How to bind a window library (in C) to Haskell?
Esa Ilari Vuokko
eivuokko at gmail.com
Sun Feb 26 23:53:54 EST 2006
On 2/27/06, Brian Hulley <brianh at metamilk.com> wrote:
> 1) Does this mean that the FFI can only pass Int, Char etc and not user
> defined data types or compound data types?
Yes. The idea is that instead of pointers/references you have
Ptr a, and instance Storable a that provides marshalling between
haskell and C. Very often you actually get two sets of bindings,
"raw", exact C-signatures, enums as variables etc, and higher
level, implemented on top of the raw-level, where you have data
and class declarations to simulate usefull parts of foreign C
hierarchy - your code looks more like the higher-level part.
> 2) I'm also really confused by the different kinds of pointers available,
> and how to safely store a function closure in some C data structure, and how
> to use this to call the function from within C and access the result safely
Ptr is basically plain old c-pointer. Haskell, however, just sees it
as an address with typetag, and accessing object requires marshalling,
typically through Storable-class.
FunPtr is basically plain c-function pointer.
To create FunPtr's, you need to declare and use ffi-wrappers.
Something like (taken from Win32-packages Graphics.Win32.Window):
type WindowClosure = HWND -> WindowMessage -> WPARAM -> LPARAM -> IO LRESULT
foreign import ccall "wrapper"
mkWindowClosure :: WindowClosure -> IO (FunPtr WindowClosure)
If you are resource-handling savvy, you need to call freeHaskellFunPtr after
you finish using that FunPtr.
Of course, plain C-function pointers are naturally FunPtr's, and require no
> 3) When does GHC do garbage collection? Is the garbage collection done in
> the same thread as the executing program? Does GHC run a normal Haskell
> program using multiple threads? Would I need to link my C DLL with a
> multithreaded version of the C runtime to avoid problems?
C and ghc memory management are not tied together. You should use your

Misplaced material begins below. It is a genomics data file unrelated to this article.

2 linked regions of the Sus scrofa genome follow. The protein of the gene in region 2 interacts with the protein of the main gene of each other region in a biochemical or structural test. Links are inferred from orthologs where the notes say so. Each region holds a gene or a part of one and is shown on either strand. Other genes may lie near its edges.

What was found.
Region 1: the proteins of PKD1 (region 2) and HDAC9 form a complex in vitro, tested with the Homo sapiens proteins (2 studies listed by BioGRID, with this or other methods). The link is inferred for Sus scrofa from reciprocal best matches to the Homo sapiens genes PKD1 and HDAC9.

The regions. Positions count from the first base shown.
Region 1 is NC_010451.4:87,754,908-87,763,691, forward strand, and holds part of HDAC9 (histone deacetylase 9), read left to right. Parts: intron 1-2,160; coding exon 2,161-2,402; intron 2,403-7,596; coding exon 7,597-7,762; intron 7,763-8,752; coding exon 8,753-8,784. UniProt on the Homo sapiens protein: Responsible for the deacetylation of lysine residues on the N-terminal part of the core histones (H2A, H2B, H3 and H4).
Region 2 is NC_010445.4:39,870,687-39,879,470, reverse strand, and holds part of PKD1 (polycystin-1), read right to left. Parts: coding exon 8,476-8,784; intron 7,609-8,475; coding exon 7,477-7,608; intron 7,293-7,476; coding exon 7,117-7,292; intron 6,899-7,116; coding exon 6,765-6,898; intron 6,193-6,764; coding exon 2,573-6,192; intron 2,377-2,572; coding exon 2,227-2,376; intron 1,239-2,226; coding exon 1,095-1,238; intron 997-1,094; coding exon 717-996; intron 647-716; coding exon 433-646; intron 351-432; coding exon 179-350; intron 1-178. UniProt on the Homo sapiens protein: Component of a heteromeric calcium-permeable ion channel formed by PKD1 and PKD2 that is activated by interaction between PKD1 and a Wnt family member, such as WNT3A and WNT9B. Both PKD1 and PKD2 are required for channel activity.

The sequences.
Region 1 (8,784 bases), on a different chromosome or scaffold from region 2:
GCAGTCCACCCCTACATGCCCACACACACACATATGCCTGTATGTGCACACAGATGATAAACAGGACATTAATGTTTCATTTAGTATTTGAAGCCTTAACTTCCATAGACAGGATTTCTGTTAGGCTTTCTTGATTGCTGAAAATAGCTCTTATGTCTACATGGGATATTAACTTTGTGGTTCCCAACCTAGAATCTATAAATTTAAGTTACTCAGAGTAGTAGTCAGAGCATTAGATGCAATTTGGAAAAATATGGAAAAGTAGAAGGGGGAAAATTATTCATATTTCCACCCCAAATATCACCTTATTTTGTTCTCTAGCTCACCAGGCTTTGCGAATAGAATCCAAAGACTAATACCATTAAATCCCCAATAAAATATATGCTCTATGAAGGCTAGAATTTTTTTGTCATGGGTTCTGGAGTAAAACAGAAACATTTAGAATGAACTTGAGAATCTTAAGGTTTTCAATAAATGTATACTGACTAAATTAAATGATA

own functions in C to release any memory allocated in C. As far as I
understand, haskell gc only happens when you are executing haskell.
> Alternatively, has anyone managed to use DirectX or COM from within a
> Haskell program? (because then I could perhaps rewrite all my gui code from
I have written, but not published, experimental DirectX9.D3D bindings.
I plan to publish it at some point, but it's pretty hairy at the moment
(and incomplete, not all of D3D is done, also no docs etc). I don't
have time to work on them right now, so you might need to put quite
an effort in if you wish to use them. (And there is no DirectX 7
bindings, if you are using that for 2D.)
Using COM might be pretty obvious if you are willing to play around
with IDL and HaskellDirect. (There is no IDL files for DirectX9, so I
used various hacks and COM c-interface) Or ofcourse, manually
reading COM vtables isn't that hard, either.
There are various other things one can do, also. Like using C-interface
and thin c-wrapper funcionts (COM interface c-parts are usually
preprocessor macros, so linking them in haskell isn't really convient).
Or C++. of course, but then
> scratch in Haskell...) (I'm loathe to switch to OpenGL because OpenGL is
> very poorly supported on windows - a default WinXP installation does not
> come with hardware accelerated OpenGL drivers, afaik, and also I can't find
> any documentation on the Haskell OpenGL bindings except the Haddock type
> signatures which are just not nearly enough to understand how to use it, and
> some out of date docs)
If you are comfortable reading OpenGL spec, the haddock documentation should
be pretty simple to follow.
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